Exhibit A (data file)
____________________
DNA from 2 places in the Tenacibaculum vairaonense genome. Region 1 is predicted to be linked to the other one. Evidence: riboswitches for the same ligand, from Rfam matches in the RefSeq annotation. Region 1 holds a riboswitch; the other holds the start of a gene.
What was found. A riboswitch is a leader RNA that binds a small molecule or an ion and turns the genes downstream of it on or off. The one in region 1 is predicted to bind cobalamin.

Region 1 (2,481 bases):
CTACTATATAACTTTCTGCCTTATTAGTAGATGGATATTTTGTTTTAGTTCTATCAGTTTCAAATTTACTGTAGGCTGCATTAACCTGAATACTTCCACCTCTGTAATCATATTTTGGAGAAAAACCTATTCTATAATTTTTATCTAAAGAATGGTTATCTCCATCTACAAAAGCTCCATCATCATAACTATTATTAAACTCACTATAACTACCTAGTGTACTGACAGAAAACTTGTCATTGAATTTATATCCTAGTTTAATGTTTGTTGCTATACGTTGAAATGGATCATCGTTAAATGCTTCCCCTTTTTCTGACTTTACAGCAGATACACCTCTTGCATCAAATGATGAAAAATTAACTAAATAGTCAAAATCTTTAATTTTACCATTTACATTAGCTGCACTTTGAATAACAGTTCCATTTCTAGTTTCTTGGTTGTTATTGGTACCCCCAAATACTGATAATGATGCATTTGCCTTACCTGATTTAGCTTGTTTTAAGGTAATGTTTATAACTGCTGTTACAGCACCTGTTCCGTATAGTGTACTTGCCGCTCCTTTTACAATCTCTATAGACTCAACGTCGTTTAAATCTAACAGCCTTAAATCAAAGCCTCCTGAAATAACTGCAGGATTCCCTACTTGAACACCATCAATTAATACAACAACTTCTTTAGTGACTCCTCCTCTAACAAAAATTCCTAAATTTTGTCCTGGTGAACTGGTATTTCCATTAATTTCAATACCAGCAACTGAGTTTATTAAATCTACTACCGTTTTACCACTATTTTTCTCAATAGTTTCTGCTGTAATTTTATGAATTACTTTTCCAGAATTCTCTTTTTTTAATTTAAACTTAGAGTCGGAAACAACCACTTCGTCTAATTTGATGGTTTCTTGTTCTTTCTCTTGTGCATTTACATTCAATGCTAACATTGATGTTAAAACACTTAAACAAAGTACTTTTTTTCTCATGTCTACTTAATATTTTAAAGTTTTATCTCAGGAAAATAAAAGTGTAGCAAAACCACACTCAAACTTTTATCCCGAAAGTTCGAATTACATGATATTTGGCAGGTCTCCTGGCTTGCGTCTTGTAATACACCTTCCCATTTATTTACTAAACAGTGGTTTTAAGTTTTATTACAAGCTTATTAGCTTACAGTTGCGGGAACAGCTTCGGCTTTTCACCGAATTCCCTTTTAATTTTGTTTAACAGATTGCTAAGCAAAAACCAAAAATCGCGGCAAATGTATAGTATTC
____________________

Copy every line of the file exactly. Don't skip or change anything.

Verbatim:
DNA from 2 places in the Tenacibaculum vairaonense genome. Region 1 is predicted to be linked to the other one. Evidence: riboswitches for the same ligand, from Rfam matches in the RefSeq annotation. Region 1 holds a riboswitch; the other holds the start of a gene.
What was found. A riboswitch is a leader RNA that binds a small molecule or an ion and turns the genes downstream of it on or off. The one in region 1 is predicted to bind cobalamin.

Region 1 (2,481 bases):
CTACTATATAACTTTCTGCCTTATTAGTAGATGGATATTTTGTTTTAGTTCTATCAGTTTCAAATTTACTGTAGGCTGCATTAACCTGAATACTTCCACCTCTGTAATCATATTTTGGAGAAAAACCTATTCTATAATTTTTATCTAAAGAATGGTTATCTCCATCTACAAAAGCTCCATCATCATAACTATTATTAAACTCACTATAACTACCTAGTGTACTGACAGAAAACTTGTCATTGAATTTATATCCTAGTTTAATGTTTGTTGCTATACGTTGAAATGGATCATCGTTAAATGCTTCCCCTTTTTCTGACTTTACAGCAGATACACCTCTTGCATCAAATGATGAAAAATTAACTAAATAGTCAAAATCTTTAATTTTACCATTTACATTAGCTGCACTTTGAATAACAGTTCCATTTCTAGTTTCTTGGTTGTTATTGGTACCCCCAAATACTGATAATGATGCATTTGCCTTACCTGATTTAGCTTGTTTTAAGGTAATGTTTATAACTGCTGTTACAGCACCTGTTCCGTATAGTGTACTTGCCGCTCCTTTTACAATCTCTATAGACTCAACGTCGTTTAAATCTAACAGCCTTAAATCAAAGCCTCCTGAAATAACTGCAGGATTCCCTACTTGAACACCATCAATTAATACAACAACTTCTTTAGTGACTCCTCCTCTAACAAAAATTCCTAAATTTTGTCCTGGTGAACTGGTATTTCCATTAATTTCAATACCAGCAACTGAGTTTATTAAATCTACTACCGTTTTACCACTATTTTTCTCAATAGTTTCTGCTGTAATTTTATGAATTACTTTTCCAGAATTCTCTTTTTTTAATTTAAACTTAGAGTCGGAAACAACCACTTCGTCTAATTTGATGGTTTCTTGTTCTTTCTCTTGTGCATTTACATTCAATGCTAACATTGATGTTAAAACACTTAAACAAAGTACTTTTTTTCTCATGTCTACTTAATATTTTAAAGTTTTATCTCAGGAAAATAAAAGTGTAGCAAAACCACACTCAAACTTTTATCCCGAAAGTTCGAATTACATGATATTTGGCAGGTCTCCTGGCTTGCGTCTTGTAATACACCTTCCCATTTATTTACTAAACAGTGGTTTTAAGTTTTATTACAAGCTTATTAGCTTACAGTTGCGGGAACAGCTTCGGCTTTTCACCGAATTCCCTTTTAATTTTGTTTAACAGATTGCTAAGCAAAAACCAAAAATCGCGGCAAATGTATAGTATTC